I've been reading

this explanation.

Now take functions

f(x) = x^x

g(x) = (x + 1)^(x + 1)

According to the definition of "little-oh", I'd conclude that f(x) = o(g(x)).

Am I right?

(03/08/2011, 07:37 AM)dyitto Wrote: [ -> ]I've been reading this explanation.

Now take functions

f(x) = x^x

g(x) = (x + 1)^(x + 1)

According to the definition of "little-oh", I'd conclude that f(x) = o(g(x)).

Am I right?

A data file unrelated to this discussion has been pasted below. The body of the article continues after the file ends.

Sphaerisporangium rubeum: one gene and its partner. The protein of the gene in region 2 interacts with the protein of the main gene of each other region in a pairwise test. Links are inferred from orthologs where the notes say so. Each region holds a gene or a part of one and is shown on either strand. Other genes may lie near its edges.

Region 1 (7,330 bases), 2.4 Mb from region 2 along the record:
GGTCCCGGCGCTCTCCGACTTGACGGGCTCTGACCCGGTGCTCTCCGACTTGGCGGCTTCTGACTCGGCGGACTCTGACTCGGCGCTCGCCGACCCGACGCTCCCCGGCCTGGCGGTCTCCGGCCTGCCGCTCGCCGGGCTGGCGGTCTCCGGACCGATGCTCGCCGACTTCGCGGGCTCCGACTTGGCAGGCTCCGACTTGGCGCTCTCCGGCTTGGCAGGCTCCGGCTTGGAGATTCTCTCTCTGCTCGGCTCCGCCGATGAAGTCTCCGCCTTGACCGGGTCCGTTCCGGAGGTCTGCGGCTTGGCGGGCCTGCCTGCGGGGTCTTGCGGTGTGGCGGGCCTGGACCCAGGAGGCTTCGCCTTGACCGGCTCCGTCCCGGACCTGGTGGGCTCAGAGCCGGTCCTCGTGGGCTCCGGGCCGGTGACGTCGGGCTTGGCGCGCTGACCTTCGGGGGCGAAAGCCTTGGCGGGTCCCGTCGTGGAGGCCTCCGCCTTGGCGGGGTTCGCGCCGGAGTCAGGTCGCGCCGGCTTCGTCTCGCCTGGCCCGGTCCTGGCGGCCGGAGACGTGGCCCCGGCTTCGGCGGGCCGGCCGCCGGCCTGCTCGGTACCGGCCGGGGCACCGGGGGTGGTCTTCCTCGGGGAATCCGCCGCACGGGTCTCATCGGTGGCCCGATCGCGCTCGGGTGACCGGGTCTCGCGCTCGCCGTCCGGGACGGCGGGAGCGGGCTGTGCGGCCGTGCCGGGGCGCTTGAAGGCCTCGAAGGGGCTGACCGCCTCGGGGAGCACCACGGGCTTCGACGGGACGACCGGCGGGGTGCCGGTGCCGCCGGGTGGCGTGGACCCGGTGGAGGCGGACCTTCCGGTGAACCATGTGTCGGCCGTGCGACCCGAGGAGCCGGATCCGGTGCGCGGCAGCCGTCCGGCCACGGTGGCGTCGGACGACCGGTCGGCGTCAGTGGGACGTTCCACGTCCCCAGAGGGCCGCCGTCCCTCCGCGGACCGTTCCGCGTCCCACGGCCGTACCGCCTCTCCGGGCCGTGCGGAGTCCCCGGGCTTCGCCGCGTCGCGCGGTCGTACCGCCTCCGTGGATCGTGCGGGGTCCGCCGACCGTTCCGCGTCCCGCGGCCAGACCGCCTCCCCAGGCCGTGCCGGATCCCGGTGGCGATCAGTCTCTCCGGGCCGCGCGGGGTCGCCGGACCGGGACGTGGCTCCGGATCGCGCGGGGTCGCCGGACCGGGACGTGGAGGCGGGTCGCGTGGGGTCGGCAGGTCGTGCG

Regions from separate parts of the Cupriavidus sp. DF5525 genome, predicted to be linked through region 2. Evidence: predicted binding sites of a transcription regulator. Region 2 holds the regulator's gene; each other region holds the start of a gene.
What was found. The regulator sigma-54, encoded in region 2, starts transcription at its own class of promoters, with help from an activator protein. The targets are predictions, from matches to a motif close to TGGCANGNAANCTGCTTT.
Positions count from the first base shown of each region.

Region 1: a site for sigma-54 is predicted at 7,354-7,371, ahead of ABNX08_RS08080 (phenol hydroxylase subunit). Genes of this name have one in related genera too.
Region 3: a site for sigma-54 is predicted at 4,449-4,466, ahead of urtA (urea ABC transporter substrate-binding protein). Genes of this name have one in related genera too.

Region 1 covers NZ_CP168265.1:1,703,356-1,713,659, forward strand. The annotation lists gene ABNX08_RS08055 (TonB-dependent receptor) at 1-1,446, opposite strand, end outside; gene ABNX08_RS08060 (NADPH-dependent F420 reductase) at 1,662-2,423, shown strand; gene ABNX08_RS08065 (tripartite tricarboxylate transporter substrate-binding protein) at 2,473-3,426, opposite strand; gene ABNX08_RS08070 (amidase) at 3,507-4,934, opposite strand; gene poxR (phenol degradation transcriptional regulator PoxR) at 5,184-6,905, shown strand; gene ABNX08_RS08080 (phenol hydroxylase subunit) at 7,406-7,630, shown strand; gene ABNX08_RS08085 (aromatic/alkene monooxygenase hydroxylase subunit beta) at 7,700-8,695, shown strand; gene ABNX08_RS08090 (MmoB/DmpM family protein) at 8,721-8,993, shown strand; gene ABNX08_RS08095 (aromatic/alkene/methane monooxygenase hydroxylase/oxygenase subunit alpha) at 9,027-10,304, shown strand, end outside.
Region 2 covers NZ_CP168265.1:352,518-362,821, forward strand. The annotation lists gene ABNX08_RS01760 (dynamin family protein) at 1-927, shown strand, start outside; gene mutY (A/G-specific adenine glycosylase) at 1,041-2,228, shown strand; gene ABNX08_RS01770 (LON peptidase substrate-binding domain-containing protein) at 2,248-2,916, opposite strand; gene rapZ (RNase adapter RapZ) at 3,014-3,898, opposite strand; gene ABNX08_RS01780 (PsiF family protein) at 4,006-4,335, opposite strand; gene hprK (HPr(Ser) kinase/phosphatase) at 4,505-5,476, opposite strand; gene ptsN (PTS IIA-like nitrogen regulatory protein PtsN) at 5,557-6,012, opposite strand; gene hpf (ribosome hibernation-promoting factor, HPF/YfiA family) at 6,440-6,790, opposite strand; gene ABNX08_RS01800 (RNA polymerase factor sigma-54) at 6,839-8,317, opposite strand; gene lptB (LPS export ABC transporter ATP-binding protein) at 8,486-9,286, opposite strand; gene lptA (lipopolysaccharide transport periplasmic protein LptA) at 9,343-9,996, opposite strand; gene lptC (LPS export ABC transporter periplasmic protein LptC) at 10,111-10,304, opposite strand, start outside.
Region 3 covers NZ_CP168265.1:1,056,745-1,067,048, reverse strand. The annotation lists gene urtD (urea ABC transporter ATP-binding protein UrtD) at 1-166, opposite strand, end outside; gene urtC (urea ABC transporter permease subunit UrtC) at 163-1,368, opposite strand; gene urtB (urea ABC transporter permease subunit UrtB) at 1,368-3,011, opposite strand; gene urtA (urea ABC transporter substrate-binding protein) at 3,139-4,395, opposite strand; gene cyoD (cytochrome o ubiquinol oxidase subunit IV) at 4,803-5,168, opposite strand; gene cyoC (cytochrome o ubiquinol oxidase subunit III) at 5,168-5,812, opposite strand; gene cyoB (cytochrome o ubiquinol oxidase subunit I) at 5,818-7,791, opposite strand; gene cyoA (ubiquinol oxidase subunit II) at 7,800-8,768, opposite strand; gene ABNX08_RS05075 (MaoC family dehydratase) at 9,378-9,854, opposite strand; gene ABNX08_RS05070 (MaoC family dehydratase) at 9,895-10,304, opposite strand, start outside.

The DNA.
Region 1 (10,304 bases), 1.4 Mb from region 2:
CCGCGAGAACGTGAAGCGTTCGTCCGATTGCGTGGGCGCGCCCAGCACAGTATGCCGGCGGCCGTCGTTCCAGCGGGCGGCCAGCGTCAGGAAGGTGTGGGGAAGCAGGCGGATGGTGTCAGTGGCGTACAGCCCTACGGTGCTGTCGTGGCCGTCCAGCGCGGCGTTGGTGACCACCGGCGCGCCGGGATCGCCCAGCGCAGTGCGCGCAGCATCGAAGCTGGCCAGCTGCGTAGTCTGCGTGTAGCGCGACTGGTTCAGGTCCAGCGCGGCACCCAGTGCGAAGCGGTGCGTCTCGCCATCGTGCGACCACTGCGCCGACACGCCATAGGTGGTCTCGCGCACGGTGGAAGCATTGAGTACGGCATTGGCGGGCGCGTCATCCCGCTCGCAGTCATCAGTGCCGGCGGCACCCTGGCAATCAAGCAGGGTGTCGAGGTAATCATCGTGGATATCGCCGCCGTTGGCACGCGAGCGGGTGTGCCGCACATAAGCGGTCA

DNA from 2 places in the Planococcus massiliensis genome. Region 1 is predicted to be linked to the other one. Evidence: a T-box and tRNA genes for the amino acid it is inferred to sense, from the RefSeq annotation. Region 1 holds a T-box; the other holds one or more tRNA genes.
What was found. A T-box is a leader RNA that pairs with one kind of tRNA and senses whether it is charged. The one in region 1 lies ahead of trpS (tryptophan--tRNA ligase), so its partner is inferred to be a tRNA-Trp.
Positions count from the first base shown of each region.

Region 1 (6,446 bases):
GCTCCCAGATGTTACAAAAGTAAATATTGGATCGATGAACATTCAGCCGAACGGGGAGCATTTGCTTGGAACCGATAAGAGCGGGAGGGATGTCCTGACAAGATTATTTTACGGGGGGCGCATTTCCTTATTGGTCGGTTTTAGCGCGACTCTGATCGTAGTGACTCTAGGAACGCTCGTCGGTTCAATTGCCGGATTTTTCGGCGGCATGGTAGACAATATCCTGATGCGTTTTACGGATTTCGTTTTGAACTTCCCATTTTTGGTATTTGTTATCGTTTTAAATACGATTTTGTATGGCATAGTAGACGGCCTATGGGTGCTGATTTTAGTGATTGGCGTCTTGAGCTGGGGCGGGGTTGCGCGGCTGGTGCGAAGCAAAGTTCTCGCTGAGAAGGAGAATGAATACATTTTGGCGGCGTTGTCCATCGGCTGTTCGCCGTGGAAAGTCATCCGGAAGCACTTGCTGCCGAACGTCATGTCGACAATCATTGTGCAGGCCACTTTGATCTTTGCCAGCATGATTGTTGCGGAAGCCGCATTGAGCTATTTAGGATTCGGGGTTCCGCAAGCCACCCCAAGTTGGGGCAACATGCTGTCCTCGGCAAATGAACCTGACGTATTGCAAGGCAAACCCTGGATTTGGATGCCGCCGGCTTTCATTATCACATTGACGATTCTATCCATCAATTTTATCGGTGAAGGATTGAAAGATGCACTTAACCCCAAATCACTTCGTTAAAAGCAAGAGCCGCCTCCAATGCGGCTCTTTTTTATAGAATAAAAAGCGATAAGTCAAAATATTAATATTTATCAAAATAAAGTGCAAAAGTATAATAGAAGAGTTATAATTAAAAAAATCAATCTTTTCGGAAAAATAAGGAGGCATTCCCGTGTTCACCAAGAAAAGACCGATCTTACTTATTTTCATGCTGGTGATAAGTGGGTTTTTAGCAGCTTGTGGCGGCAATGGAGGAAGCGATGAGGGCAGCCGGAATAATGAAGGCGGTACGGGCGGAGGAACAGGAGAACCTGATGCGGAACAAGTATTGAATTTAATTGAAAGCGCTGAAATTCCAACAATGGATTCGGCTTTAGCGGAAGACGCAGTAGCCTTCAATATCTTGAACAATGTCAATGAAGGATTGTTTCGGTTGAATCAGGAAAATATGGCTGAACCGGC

Yes, because f is not

: if you would chose any constant C>0 (> 0 is essential though omitted in that text, better look at

wikipedia), then you always find

x^x < C (x+1)^(x+1) for large enough x

because

x^x / (x+1)^(x+1) < (x+1)^x / (x+1)^(x+1) = 1/(x+1) < C

Intuitively I would say that the above functions f and g have about the same growth rate, since f simply stays one step behind g.

A function with a REAL different growth rate would be:

h(x) = x^(x^x)

So if I wanted to look into the relative growth of hyperoperational functions, then these Bachmannâ€“Landau notation apparently wouldn't be of much use in this context.